Patently-O Bits and Bytes

By Dennis Crouch

  • Germany’s Max Planck Institute for Intellectual Property and Competition Law has released a paper detailing “Twelve Reasons for Concern” with the proposed European Unitary Patent Court. Their concerns are categorized within the themes of (1) complexity of the regime, (2) imbalances in the system, and (3) lack of legal certainty for investments in innovation. /media/docs/2012/10/MPI-IP_Twelve-Reasons_2012-10-17_final3.pdf. The tone here is more of constructive criticism of the approach rather than an outright rejection of the idea. The photo of Max Planck (shown to the right) was taken just after he learned of the unitary patent system. Annsley Merelle Ward has more about the UK perspective on Unitary Patent Enforcement as part of her regular excellent IPKat coverage.
  • Malibu Media v. John Doe 16, 2:12-cv-02078 (E.D. Pa. 2012). There is a tremendous amount of unauthorized distribution of pornographic videos through various internet channels such as BitTorrent. In recent years, porn copyright holders have been fairly successful in convincing many file-sharers to settle cases. Unauthorized file sharing is much more likely to be seen as deviant behavior if the files being shared are pornographic. And so the settlements are largely for the purpose of keeping that activity hidden from public view. In this case, various anonymous Johns in Eastern Pennsylvania were sued for using BitTorrent to share the motion picture known as “Anneli Leila Menage a Trois.” It is a fairly easy process these days to identify the IP addresses of BitTorrent users. Malibu has opted to pursue its case against just one defendant who is still labeled John Doe 16 in what the court is calling a “Bellweather trial.” Trial is scheduled for early next spring.
  • “Copyright troll” stories are being chronicled by dietrolldie
  • Missouri is known for many things, including the South Butt parody apparel. In 2010 the company seemingly won the trademark lawsuit brought by the North Face. However, as part of the settlement, South Butt agreed to get permission for further parodies of North Face. Thus, when they started a new Butt Face line of clothing, the North Face filed and has won a contempt motion. In the consented court order, South But has agreed to stop its further attempts to bully the classy apparel company. Yes, you can sign away your fair use rights.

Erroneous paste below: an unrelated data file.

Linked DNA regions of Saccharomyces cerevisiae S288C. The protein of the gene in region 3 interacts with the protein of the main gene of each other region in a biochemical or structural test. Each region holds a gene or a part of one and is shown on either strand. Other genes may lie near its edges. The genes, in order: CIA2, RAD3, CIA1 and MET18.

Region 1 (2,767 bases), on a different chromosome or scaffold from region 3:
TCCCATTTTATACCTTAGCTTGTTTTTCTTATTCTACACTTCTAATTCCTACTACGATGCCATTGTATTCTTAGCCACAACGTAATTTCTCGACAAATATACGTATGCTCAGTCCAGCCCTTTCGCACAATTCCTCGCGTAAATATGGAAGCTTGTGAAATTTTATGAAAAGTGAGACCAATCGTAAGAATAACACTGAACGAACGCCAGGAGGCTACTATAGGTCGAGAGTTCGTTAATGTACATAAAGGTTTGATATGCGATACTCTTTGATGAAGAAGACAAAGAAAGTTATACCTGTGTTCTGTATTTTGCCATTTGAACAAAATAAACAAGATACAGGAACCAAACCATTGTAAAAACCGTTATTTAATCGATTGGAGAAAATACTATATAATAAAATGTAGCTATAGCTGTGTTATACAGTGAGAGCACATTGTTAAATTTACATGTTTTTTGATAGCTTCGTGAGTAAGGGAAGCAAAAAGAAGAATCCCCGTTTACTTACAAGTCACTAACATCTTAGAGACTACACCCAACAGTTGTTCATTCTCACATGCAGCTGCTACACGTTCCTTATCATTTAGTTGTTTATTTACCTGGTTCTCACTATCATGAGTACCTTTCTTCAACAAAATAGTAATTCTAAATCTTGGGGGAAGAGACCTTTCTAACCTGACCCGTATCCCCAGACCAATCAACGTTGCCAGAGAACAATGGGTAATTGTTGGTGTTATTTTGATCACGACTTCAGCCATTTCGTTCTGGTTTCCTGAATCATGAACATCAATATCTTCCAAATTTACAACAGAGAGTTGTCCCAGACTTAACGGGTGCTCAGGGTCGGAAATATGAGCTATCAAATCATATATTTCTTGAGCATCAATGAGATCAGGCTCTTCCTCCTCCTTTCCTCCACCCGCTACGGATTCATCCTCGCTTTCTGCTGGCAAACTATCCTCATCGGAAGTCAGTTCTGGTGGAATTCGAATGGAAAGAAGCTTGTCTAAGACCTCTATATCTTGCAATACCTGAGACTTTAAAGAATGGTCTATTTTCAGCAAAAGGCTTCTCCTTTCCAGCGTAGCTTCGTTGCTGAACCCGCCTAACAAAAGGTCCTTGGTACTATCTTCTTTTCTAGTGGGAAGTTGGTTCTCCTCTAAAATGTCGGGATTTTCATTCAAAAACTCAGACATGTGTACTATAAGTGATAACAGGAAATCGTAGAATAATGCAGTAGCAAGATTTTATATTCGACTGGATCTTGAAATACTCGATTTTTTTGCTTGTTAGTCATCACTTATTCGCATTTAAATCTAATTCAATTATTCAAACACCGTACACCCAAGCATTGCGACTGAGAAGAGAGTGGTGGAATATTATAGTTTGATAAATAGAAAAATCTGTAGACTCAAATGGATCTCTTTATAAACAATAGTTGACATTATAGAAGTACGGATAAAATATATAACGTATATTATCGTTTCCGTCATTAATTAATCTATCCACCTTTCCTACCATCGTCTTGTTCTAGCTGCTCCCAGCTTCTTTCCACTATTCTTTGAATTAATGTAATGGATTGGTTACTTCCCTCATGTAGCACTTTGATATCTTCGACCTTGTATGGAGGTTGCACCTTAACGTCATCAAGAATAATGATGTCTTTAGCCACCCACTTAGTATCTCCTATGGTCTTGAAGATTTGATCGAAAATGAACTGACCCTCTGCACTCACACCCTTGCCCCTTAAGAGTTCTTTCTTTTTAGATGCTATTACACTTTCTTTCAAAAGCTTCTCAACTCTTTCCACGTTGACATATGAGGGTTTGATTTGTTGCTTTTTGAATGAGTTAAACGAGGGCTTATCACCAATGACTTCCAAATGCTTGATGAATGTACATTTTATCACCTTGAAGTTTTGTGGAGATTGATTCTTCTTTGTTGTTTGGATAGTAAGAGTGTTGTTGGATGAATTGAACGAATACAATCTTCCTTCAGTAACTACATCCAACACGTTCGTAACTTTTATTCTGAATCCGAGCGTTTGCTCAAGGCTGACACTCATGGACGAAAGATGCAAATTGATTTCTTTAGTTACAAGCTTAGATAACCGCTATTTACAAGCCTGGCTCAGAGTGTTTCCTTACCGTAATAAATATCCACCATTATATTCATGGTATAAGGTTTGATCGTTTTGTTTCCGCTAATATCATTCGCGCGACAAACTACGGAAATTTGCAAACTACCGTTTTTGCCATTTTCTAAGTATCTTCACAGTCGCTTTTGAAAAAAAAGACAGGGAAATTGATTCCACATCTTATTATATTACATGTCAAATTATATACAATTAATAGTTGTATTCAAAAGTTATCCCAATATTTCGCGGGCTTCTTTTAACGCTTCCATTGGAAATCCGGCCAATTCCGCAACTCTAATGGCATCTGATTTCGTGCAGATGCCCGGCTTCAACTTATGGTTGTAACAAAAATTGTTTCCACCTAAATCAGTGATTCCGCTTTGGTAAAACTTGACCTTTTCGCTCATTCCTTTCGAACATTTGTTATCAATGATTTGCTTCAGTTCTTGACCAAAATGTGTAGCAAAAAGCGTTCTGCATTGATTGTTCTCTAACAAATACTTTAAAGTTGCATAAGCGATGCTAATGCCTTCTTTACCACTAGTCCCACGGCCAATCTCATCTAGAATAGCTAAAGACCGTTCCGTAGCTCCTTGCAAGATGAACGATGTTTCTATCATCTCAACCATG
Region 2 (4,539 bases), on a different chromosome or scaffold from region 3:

14 thoughts on “Patently-O Bits and Bytes

  1. According to the Consent Judgment of Contempt (Docket No. 117 of 09-CV-02029), Winkelmann, his father, and “Why Climb Mountains, LLC” have to disgorge $65,000 previously paid to them by The North Face.

    Ouch!

  2. That paper would sound a lot more authoritative had it come from the Kaiser Wilhelm Institute. You don’t mess with the Kaiser.

  3. Ned, not sure why you think this is cryptic. It’s quite simple actually – review the commitments we have made in our international agreements against the suggestions you are making for change. If your suggestions conflict, note such.

  4. I am suggesting that any suggestions you make take into account the legal obligations we have already signed up for.

    You might want to review again the Golan v Holder case…

  5. Parody? Nope.

    Fair use? Nope.

    In the settlement agreement, did North Face actually admit or acknowledge that infringer’s product was a parody or defensible under the fair use doctrine?

  6. Don’t forget impacts of international law and treaties we have committed to.

    (A little thing called formalities can quickly gut your ideas)

  7. The internet has really undermined a copyright paradigm that originally was largely based the printing press and making copies on a particular machine. I think it might be time to pause and reconsider the whole topic in view because copyright infringement and freedom of speech are now so intimately linked when the internet is involved. The internet has become a public resource, like a public BB, where anyone can upload or download anything.

    I was recently reading a book written by Vernor Vinge, a four-time Hugo winner, who talked of automatic debiting of one’s account for use of copyrighted materials in his award winning book set in the near future, Rainbows End. link to en.wikipedia.org

    I think that might be worth exploring. The technology is extant, I think. It could involve mandatory copyright registration to take advantage of the automatic debit. In exchange, the government could give you a code you could embed in your proprietary content that would trigger the debit.

    Pattern recognize software could also be programmed to recognize a registered work.

    But, if one does not register or take steps to protect his works, I think we should completely abandon any idea of enforce copyright protection on the internet.

  8. According to a certain Monty Python character, 2 is actually followed by 5, not 2.

    Pretty sure Monty Python stands for the proposition that 5 is right out.

  9. “Their concerns are categorized within the themes of (1) complexity of the regime, (2) imbalances in the system, and (2) lack of legal certainty for investments in innovation.”

    According to a certain Monty Python character, 2 is actually followed by 5, not 2.

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